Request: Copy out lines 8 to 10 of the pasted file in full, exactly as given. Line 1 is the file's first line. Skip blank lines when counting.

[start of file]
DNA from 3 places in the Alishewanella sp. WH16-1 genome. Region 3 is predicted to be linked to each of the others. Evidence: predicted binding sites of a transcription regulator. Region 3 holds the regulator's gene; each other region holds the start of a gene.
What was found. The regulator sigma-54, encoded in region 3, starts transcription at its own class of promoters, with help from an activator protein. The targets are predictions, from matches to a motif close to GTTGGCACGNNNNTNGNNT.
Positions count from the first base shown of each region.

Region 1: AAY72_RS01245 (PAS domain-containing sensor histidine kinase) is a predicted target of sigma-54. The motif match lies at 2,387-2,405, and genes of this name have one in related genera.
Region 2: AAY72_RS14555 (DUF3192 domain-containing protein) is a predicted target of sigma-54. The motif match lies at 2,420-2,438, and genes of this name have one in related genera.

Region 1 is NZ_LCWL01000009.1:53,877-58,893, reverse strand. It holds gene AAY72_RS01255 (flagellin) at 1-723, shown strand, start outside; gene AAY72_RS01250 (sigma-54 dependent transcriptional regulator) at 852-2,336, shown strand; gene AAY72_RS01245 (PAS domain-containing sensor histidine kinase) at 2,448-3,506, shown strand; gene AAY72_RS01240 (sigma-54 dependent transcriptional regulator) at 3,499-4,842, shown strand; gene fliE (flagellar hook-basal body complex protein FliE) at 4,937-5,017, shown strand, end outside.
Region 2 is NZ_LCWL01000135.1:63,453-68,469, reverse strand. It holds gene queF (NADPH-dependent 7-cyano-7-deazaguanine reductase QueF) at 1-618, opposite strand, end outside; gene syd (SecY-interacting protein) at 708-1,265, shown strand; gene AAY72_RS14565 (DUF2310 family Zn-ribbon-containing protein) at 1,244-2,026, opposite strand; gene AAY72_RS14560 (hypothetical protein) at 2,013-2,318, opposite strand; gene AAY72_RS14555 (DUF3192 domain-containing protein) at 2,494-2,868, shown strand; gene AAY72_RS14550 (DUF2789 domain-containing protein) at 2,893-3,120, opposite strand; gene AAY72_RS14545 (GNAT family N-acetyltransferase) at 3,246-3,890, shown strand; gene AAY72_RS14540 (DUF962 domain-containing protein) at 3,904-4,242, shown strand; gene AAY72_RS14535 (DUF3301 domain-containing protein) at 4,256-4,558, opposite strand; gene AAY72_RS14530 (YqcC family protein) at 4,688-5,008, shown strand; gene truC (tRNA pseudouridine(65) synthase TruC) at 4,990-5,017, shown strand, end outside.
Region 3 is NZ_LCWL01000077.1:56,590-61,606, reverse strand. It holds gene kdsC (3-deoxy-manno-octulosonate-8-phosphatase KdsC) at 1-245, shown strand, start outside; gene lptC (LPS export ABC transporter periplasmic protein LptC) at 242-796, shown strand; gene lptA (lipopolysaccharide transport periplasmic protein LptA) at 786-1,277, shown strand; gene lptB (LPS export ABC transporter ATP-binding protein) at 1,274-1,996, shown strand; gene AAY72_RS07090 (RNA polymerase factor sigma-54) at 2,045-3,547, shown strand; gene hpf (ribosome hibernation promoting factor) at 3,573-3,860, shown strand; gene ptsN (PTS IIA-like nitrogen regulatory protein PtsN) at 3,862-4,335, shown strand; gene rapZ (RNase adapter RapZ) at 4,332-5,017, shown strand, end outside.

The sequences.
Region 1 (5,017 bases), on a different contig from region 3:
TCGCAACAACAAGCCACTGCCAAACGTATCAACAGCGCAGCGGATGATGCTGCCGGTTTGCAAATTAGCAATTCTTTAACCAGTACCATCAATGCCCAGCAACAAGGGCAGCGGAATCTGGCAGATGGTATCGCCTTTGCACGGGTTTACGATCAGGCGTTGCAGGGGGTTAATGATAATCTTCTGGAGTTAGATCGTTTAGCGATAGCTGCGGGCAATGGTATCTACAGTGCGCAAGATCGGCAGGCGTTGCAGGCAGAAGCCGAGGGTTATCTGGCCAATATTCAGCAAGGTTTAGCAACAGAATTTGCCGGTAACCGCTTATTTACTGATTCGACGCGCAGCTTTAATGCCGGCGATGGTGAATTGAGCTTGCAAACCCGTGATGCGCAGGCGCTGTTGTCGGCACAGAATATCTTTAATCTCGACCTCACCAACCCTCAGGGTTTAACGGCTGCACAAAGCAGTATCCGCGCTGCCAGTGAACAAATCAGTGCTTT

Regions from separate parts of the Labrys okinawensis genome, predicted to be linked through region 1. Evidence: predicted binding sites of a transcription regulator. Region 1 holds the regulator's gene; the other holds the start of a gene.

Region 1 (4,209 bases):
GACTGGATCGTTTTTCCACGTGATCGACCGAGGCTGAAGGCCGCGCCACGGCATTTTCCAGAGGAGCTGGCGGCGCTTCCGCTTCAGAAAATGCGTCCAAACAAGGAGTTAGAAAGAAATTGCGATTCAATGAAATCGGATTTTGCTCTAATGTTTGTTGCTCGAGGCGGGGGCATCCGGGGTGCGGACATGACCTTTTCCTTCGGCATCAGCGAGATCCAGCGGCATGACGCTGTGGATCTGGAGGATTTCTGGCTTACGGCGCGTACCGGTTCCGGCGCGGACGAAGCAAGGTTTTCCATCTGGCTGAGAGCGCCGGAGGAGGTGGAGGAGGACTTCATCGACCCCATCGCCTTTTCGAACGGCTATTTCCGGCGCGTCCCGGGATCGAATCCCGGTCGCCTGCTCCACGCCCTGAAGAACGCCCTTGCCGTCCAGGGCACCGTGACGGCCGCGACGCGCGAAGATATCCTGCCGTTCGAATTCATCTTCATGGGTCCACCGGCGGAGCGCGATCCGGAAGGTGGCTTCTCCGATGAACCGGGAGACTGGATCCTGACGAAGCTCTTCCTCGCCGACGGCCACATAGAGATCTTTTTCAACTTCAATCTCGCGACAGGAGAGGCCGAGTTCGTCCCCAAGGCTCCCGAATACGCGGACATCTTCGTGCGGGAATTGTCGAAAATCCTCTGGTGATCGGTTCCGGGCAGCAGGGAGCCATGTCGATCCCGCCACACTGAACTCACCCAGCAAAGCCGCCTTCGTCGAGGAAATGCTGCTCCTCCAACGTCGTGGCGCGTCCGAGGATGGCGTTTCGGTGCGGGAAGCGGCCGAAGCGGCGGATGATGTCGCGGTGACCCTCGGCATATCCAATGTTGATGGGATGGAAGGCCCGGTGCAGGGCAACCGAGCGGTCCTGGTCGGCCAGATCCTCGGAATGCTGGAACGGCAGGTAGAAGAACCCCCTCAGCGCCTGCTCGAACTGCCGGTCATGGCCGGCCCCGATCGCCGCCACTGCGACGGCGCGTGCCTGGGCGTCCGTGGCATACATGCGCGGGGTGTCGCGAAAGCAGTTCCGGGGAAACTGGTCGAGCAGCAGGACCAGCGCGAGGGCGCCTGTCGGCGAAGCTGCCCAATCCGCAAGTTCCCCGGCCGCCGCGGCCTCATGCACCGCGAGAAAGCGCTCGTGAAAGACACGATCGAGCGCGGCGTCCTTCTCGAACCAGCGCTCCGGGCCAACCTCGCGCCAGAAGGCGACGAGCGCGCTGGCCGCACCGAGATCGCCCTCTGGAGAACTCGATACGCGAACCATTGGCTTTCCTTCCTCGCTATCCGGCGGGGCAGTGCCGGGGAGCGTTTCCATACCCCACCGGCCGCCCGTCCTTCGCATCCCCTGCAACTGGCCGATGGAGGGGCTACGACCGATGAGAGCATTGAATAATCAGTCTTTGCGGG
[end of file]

Region 3 is NZ_LCWL01000077.1:56,590-61,606, reverse strand. It holds gene kdsC (3-deoxy-manno-octulosonate-8-phosphatase KdsC) at 1-245, shown strand, start outside; gene lptC (LPS export ABC transporter periplasmic protein LptC) at 242-796, shown strand; gene lptA (lipopolysaccharide transport periplasmic protein LptA) at 786-1,277, shown strand; gene lptB (LPS export ABC transporter ATP-binding protein) at 1,274-1,996, shown strand; gene AAY72_RS07090 (RNA polymerase factor sigma-54) at 2,045-3,547, shown strand; gene hpf (ribosome hibernation promoting factor) at 3,573-3,860, shown strand; gene ptsN (PTS IIA-like nitrogen regulatory protein PtsN) at 3,862-4,335, shown strand; gene rapZ (RNase adapter RapZ) at 4,332-5,017, shown strand, end outside.

The sequences.
Region 1 (5,017 bases), on a different contig from region 3: